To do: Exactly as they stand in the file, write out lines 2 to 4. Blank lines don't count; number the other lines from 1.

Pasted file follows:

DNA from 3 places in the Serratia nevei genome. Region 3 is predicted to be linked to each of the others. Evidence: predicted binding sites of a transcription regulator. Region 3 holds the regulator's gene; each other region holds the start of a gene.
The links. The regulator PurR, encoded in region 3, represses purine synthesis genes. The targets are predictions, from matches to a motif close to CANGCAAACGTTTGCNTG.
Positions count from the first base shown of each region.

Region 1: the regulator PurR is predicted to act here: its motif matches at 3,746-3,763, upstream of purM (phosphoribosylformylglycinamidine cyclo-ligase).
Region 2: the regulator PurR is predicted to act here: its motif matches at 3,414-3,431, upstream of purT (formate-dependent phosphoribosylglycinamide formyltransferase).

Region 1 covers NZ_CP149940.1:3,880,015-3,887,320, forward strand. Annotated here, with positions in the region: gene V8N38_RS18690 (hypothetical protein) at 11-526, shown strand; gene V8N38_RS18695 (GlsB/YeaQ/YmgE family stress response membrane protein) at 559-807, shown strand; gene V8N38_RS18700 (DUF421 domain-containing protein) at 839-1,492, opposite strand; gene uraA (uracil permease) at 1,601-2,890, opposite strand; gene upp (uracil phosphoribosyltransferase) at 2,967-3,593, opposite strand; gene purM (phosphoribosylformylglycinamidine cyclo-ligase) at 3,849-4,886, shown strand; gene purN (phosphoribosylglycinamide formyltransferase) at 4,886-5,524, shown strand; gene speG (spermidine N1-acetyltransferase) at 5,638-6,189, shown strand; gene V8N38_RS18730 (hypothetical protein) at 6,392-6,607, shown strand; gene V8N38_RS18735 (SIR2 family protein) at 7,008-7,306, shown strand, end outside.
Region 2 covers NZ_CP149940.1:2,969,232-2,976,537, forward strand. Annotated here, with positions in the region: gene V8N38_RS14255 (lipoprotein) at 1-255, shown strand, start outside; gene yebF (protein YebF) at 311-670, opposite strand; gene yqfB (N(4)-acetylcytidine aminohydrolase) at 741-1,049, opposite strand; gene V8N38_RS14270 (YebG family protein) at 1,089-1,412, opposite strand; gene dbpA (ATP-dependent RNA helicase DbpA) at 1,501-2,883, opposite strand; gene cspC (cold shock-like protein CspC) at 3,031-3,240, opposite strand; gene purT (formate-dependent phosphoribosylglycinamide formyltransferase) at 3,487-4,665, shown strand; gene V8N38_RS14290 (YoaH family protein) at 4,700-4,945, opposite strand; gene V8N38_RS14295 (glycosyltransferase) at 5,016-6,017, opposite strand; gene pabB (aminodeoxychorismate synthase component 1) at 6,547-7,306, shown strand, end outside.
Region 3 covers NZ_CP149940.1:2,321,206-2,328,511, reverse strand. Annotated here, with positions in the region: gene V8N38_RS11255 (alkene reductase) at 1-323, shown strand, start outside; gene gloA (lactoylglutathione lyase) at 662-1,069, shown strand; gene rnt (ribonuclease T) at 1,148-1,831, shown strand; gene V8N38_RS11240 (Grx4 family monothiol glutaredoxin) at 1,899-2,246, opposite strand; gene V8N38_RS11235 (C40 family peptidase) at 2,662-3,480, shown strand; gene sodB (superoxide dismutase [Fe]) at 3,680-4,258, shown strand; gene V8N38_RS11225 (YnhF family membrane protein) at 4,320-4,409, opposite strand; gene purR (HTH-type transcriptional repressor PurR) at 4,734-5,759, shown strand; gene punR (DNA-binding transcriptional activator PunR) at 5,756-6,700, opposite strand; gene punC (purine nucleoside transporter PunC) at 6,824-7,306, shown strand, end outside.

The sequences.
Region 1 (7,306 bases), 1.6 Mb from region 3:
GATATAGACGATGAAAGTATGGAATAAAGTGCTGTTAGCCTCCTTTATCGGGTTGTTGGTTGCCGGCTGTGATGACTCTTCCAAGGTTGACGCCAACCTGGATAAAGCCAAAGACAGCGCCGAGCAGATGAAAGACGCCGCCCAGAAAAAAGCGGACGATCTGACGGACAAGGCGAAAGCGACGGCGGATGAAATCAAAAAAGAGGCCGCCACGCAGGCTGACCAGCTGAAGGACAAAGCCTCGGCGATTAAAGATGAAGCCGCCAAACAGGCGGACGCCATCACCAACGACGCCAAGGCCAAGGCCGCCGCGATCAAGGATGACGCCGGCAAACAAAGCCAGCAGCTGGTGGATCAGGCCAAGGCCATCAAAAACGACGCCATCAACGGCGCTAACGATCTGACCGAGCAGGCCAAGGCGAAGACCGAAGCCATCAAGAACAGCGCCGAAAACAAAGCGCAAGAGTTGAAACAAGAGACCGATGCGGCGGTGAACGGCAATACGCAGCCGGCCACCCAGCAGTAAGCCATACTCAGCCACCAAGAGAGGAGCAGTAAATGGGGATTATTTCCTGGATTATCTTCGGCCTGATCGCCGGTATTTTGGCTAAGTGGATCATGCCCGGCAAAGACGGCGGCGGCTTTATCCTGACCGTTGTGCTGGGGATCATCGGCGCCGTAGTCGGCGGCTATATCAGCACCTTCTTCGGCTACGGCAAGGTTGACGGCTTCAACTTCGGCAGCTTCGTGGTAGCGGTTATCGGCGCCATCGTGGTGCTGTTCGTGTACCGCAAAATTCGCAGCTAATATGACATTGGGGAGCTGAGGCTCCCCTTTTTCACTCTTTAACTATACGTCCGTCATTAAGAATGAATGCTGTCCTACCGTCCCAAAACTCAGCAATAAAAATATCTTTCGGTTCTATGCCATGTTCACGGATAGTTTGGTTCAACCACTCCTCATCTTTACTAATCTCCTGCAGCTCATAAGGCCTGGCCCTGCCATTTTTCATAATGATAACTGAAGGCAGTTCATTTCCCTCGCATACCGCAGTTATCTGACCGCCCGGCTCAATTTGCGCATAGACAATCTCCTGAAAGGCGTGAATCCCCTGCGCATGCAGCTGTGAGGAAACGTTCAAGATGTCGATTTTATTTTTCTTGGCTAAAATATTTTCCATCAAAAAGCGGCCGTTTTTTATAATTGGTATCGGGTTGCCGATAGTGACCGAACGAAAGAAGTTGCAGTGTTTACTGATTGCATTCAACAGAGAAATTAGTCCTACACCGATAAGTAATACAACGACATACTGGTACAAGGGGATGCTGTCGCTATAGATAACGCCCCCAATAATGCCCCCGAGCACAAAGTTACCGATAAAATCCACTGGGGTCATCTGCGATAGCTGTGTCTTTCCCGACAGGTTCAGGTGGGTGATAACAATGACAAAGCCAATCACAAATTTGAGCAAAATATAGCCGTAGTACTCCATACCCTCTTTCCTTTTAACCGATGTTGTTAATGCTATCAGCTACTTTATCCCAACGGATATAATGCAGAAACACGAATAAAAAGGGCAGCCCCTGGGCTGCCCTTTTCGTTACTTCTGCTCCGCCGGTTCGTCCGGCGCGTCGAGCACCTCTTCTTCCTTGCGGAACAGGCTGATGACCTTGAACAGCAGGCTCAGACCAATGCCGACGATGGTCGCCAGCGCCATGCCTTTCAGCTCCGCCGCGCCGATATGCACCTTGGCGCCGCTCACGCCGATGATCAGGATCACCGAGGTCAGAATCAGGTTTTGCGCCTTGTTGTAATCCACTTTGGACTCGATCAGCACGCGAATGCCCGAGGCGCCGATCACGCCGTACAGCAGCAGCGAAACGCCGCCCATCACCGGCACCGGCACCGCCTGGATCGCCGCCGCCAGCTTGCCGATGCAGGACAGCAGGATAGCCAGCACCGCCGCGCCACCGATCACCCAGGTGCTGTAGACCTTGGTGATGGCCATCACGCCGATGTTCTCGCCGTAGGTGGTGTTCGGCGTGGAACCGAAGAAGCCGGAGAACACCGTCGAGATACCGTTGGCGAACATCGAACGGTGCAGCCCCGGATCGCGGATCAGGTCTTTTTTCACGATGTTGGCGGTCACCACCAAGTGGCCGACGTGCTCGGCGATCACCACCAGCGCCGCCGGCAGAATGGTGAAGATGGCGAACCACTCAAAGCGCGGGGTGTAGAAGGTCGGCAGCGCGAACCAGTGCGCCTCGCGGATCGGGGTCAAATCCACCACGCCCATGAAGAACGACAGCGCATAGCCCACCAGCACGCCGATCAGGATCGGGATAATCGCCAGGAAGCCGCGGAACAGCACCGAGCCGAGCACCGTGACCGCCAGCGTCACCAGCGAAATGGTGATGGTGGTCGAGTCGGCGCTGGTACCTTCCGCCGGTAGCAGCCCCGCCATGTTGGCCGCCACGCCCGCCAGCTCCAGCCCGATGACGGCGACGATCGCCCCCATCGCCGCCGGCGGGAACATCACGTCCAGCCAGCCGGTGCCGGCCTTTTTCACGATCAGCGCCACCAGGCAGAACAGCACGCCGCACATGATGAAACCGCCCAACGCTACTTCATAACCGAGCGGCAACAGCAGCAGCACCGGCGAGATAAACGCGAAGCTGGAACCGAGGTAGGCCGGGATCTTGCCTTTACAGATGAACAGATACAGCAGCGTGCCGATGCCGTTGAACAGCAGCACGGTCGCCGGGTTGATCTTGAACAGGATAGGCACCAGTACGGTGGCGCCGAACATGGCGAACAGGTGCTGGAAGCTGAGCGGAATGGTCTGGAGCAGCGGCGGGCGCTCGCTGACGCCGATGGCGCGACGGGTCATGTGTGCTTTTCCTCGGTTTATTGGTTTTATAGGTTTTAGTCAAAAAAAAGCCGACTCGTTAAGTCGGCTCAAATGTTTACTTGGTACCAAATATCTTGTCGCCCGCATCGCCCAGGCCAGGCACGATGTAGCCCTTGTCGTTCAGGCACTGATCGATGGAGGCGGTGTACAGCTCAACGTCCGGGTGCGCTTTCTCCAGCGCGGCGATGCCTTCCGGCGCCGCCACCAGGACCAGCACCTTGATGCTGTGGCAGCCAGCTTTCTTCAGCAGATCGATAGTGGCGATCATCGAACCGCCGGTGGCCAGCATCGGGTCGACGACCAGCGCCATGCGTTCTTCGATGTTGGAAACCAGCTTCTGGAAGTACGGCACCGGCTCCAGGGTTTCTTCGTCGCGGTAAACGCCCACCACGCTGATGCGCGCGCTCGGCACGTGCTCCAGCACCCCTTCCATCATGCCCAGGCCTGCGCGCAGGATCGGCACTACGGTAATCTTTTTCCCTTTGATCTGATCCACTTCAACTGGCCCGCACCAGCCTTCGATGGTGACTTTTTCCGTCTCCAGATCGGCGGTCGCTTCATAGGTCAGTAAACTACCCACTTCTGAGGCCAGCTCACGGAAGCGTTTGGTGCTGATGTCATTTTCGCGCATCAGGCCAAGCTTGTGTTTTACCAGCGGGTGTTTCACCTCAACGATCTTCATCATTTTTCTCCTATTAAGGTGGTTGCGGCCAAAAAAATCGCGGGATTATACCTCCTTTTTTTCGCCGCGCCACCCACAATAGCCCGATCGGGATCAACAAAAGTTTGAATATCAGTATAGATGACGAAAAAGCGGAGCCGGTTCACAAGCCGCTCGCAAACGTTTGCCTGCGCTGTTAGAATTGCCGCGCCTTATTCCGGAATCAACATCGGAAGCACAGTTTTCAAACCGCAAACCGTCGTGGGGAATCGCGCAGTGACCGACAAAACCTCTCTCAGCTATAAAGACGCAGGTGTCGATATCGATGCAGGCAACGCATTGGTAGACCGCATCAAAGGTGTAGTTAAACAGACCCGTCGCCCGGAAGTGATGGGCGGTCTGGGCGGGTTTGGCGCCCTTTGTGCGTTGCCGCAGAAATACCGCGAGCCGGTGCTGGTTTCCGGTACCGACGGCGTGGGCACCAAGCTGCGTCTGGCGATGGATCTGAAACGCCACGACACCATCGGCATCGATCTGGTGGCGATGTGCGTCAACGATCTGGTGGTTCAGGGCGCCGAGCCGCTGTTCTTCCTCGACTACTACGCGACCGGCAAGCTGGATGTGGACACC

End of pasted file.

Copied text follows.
The links. The regulator PurR, encoded in region 3, represses purine synthesis genes. The targets are predictions, from matches to a motif close to CANGCAAACGTTTGCNTG.
Positions count from the first base shown of each region.

Region 1: the regulator PurR is predicted to act here: its motif matches at 3,746-3,763, upstream of purM (phosphoribosylformylglycinamidine cyclo-ligase).